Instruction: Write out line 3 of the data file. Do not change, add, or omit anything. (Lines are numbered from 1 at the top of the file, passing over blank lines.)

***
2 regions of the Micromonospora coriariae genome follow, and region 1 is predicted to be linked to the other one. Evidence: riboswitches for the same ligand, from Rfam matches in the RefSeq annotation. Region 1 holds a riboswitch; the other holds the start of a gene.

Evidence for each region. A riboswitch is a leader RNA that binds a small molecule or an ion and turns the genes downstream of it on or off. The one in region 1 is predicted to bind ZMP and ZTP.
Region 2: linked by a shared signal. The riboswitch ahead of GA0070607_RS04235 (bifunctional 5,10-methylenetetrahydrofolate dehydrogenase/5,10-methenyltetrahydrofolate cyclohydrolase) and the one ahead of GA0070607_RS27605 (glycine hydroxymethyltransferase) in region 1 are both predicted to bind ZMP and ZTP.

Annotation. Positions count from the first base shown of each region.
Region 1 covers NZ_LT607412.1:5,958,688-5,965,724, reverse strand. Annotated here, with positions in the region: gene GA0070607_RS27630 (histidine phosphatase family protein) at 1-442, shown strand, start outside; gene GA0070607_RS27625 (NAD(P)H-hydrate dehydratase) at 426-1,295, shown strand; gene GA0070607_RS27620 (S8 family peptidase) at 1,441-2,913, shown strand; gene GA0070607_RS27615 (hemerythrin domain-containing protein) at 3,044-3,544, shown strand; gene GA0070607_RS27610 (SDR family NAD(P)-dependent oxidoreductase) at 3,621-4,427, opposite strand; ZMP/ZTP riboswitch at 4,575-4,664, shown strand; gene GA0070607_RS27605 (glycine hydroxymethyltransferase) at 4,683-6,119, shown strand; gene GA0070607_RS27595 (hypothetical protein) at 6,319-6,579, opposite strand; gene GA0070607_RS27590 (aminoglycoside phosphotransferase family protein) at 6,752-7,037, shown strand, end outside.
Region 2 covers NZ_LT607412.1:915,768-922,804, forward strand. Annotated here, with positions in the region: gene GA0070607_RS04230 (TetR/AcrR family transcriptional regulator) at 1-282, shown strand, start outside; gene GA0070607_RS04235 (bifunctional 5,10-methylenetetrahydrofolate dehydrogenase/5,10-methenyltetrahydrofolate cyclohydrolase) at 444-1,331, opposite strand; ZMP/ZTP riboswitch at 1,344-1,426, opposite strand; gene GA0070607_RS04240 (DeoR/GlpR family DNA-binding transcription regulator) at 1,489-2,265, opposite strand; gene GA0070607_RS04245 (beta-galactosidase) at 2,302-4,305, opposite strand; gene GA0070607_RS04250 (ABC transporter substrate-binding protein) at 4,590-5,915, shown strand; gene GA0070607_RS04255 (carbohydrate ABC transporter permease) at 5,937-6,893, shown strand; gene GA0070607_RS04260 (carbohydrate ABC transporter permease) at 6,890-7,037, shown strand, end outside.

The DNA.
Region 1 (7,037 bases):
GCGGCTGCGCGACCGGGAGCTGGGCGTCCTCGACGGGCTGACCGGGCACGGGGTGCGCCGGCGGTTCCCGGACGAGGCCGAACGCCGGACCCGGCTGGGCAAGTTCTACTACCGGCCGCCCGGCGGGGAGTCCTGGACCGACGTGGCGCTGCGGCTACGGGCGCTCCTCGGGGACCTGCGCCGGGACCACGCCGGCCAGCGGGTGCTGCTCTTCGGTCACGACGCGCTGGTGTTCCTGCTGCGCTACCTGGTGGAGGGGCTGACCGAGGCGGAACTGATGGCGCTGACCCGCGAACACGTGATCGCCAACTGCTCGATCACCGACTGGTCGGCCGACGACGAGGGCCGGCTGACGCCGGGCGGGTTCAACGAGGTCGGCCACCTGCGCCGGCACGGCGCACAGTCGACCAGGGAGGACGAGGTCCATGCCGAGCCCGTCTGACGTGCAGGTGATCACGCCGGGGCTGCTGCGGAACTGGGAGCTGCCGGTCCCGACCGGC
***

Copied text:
Region 2: linked by a shared signal. The riboswitch ahead of GA0070607_RS04235 (bifunctional 5,10-methylenetetrahydrofolate dehydrogenase/5,10-methenyltetrahydrofolate cyclohydrolase) and the one ahead of GA0070607_RS27605 (glycine hydroxymethyltransferase) in region 1 are both predicted to bind ZMP and ZTP.